Already we’ve seen Singapore and Australia engage in discussions over a travel bubble reserved only for the vaccinated, and Hong Kong now looks set to impose the same restrictions.
Trials of existing vaccines for children are being undertaken, with a focus on safety and a measurable immune response. Unfortunately efficacy cannot be reliably measured because, thankfully, serious COVID-19 effects on children are too rare for any reasonably-sized trial to verify a difference.
How quickly this can come to fruition remains a different matter, plus most countries are prioritising vaccination of the general population by age to protect the most vulnerable first, meaning children will inevitably be at the end of the queue even if approval does come through.
The Singapore – Hong Kong Air Travel Bubble was originally designed, quite simply, for testing to replace quarantine between two countries with low COVID-19 infection rates.
Ultimately though, we all have to accept that the proposal was drawn up at at a time none of us knew there would even be a COVID-19 vaccine that worked.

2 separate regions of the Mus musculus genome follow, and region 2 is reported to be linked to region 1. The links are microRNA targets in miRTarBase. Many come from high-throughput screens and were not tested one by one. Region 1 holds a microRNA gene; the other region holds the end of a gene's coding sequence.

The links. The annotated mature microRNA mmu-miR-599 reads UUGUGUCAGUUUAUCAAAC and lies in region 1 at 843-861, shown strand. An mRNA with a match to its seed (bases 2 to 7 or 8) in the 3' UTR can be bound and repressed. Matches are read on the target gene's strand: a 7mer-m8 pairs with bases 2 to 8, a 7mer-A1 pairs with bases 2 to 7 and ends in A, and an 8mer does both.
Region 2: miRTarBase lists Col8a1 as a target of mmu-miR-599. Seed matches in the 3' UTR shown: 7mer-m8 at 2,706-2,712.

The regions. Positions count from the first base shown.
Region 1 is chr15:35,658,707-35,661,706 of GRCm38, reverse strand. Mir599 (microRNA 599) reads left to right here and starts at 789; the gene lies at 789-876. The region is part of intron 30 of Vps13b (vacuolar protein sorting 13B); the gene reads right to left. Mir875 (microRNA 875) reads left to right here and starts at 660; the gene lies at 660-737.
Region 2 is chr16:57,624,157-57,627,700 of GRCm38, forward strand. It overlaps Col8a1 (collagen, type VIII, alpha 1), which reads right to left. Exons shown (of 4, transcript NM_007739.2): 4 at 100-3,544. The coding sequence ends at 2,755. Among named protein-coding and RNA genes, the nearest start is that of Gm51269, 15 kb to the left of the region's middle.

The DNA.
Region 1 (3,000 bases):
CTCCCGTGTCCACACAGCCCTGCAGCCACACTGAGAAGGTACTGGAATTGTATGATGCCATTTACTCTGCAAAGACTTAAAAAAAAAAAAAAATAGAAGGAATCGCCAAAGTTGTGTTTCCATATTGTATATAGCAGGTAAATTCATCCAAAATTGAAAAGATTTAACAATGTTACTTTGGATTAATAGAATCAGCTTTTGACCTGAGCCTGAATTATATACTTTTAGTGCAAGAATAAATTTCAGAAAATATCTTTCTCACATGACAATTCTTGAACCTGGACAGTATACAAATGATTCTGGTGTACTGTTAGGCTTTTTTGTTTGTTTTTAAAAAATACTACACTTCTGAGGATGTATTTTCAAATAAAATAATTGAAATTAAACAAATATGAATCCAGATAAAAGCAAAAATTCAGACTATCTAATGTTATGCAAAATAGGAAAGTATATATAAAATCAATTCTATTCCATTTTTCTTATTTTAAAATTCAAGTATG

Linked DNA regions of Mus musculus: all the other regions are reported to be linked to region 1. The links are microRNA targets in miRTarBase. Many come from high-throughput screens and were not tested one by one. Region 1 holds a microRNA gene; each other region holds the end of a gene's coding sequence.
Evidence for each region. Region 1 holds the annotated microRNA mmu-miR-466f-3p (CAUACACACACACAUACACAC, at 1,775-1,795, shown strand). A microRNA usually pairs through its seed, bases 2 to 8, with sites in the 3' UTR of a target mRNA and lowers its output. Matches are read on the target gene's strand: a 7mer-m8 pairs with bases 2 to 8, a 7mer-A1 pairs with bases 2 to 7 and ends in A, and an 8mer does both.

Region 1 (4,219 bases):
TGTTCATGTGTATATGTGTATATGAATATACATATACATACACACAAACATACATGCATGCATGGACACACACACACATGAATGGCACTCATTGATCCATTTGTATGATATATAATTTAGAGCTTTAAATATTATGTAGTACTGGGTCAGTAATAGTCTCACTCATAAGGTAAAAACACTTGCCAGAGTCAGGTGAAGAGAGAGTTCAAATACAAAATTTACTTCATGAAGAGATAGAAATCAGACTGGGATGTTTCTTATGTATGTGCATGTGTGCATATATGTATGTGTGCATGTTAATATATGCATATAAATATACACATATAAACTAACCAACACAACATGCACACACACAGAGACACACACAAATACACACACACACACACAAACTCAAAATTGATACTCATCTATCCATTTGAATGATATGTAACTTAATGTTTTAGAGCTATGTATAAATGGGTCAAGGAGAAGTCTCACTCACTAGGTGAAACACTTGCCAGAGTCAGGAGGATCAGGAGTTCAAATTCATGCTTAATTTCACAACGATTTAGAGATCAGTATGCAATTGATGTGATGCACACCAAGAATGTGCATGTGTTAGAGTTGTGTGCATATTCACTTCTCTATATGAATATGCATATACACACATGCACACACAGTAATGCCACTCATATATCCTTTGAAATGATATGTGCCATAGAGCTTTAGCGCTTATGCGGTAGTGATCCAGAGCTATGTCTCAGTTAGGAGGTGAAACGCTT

There are now at least eight approved vaccines being administered globally, including in both Hong Kong and Singapore, so it’s inherently sensible that these travel bubbles are initially restricted to individuals who’ve had the jab.
Two key sticking points remain:
- Most residents in both cities haven’t even had the opportunity to be vaccinated yet (though that will change in the months to come).
- Children under 16 years of age are not currently eligible for vaccination at all.
These factors may leave some disappointed, especially since many people, families with young children included, were just days (or even hours) away from jetting off on an overseas trip when the Singapore – Hong Kong ATB was suddenly aborted in November last year.
The rhetoric from Hong Kong seems very simple. You’ll need to be fully vaccinated to use the ATB, once it reappears on the radar. An exemption for Singapore residents wouldn’t just be unpopular with Hong Kong travellers – it would make no sense – so we are 99% certain this same imposition is what has been proposed to the government here.
Hong Kong has done a good job to manage and quash its fourth wave of infections, while progressively reopening the city recently, so let’s hope we can now move forward to a new ATB agreement.
Just don’t expect to use it until you’ve had a couple of jabs in your arm!
(Cover Photo: Hong Kong Tourism Board)